Shortly after the defeat of the Cañari, the Inca commander, Tupac Yupanqui, ordered the construction of a grand city – Pumapungo, “the door of the Puma” – whose magnificence was to challenge that of the Inca capital of Cuzco. Indigenous people told the Spanish conquorers stories of golden temples and other such wonders, but by the time the Spaniards found the legendary city of Pumapungo, all that remained were ruins, leaving the Spanish to wonder what happened to the fabled splendor and riches of the second Inca capital.
After being abandoned by the Cañari and then the Inca, Cuenca was sparsely populated until the 1550′s. The Cuenca that exists today was founded by the Spanish in 1557, which was relatively late, considering southern Ecuador’s other major city, Loja, was founded in 1548.
Cuenca’s population and importance grew steadily during the colonial era and reached the peak of its importance in the first years of Ecuador’s independence; it became the capital of one of the three provinces that made up the nascent republic, the other two capitals were Guayaquil and Quito.
Living and Retiring in Cuenca
In the last several years, Cuenca has become a major destination for retirees looking for low cost, high quality lifestyle. Most retirees find that they can in fact live off of their fixed incomes. Restaurants in Cuenca are of excellent quality, plentiful and quite cheap. Strolling the colonial streets, riverside paths, visiting colonial churches and escaping to the andean countryside (especially Cajas National Park where there is excellent hiking and trekking) are all fulfilling, free activities. Exploring Cuenca’s museums is very affordable and an excellent way to relive Cuenca’s rich history.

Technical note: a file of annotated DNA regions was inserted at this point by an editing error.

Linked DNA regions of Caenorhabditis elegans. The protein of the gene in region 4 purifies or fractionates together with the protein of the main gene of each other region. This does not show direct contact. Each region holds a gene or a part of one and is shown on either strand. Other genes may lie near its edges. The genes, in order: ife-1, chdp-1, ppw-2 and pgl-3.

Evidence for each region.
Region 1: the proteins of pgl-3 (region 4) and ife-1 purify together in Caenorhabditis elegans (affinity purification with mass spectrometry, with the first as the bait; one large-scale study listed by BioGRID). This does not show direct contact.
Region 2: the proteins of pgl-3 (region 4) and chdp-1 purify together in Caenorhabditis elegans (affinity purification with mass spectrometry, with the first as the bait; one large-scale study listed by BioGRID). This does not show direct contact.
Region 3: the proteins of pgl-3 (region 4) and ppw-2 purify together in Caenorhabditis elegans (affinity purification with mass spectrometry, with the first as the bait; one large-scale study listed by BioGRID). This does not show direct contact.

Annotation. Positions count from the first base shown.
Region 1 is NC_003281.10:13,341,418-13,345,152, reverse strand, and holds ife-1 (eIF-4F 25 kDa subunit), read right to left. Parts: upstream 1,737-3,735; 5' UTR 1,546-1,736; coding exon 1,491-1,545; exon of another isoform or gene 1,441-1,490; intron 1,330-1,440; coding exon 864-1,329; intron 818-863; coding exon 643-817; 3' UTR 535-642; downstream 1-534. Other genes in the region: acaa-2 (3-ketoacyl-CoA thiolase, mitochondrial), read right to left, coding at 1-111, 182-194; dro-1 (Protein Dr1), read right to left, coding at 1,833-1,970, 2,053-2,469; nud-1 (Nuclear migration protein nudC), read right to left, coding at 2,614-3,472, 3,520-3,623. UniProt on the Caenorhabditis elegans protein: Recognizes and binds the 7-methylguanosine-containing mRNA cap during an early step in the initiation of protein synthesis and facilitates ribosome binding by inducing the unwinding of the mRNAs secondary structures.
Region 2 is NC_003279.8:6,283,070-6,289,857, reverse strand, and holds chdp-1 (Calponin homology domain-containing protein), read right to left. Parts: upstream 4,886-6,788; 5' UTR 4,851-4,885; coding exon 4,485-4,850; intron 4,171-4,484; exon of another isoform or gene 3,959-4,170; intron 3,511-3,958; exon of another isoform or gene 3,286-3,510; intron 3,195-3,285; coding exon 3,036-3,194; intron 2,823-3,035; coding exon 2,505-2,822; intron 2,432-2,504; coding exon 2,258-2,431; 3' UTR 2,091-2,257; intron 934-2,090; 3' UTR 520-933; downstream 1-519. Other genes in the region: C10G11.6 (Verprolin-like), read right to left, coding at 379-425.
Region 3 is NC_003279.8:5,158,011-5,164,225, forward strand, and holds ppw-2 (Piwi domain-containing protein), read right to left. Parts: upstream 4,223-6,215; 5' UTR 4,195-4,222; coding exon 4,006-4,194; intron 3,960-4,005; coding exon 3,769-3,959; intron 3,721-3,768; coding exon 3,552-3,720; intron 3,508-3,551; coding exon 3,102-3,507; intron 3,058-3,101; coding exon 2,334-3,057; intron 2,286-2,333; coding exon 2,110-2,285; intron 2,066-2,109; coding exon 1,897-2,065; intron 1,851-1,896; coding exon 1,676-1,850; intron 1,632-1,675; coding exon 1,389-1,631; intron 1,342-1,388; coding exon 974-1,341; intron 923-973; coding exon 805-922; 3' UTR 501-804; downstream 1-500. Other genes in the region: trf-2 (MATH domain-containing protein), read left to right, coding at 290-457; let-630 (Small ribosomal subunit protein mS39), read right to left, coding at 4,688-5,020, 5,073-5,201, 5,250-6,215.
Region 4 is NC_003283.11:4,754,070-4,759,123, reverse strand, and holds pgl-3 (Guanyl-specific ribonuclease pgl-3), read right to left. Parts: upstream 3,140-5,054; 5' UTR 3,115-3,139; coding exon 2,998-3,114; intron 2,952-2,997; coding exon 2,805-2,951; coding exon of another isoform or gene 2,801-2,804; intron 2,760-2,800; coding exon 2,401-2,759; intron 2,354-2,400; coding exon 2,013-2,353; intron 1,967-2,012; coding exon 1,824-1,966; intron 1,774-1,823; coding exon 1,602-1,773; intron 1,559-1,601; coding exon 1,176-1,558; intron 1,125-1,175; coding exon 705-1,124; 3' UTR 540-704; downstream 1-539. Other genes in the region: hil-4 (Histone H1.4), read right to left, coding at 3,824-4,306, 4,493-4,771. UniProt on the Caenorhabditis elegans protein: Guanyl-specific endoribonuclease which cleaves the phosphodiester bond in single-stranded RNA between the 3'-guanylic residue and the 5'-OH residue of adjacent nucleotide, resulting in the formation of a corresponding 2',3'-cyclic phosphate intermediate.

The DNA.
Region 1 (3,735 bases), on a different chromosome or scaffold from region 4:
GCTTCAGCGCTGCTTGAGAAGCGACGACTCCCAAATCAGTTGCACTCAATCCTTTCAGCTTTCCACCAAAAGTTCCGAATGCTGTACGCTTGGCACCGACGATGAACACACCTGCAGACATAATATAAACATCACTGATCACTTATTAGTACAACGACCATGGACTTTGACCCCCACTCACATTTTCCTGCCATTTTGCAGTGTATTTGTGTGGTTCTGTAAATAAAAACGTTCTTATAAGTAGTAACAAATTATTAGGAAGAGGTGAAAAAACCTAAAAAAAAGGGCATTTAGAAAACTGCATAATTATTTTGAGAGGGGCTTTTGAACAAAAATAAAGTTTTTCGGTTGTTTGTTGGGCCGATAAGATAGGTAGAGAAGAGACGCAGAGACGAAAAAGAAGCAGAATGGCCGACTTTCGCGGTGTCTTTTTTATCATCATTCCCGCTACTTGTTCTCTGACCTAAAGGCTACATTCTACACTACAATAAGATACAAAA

Where Cuenca has become expensive is costs of buying a house or apartment. Prices now are in the $900 per square meter ($90 per square foot) range, making it more expensive than Quito, Guayaquil and many small cities in North America. The locals normally blame expats for the relative real estate bubble that has developed in Cuenca, as it has clearly affected local real estate prices.
Like most of the rest of the Ecuadorian Andes, Cuenca enjoys a mild climate year-round. Days are generally warm and nights are cool enough that you should pack a sweater. The average daily temperature is 14.6 degrees C (58 degrees F). The rainy season is the same as Quito’s and generally lasts from mid-October until early May. During this time, mornings are typically sunny and afternoons cloudy with light, periodic showers.
Cuenca’s main bus terminal, Terminal Terrestre, is located on Avenida España in the northeast of the city, a twenty-minute walk or a brief taxi ride from the historic center. Buses leave throughout the day, and into the night, destined for Quito, Guayaquil, Loja, Vilcabamba, Riobamba and Machala. The trip to Quito is about 10 hours and costs about $15 USD. Many people prefer to take over-night buses, though reports of bags being robbed and the opportunity to see magnificent scenery along the way may outweigh the benefits of a night bus.
Alternatively, many people fly into Mariscal Lamar Airport, also located on Avenida España.
See our Cuenca transportation and orientation page for complete details.
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Updated June 19, 2013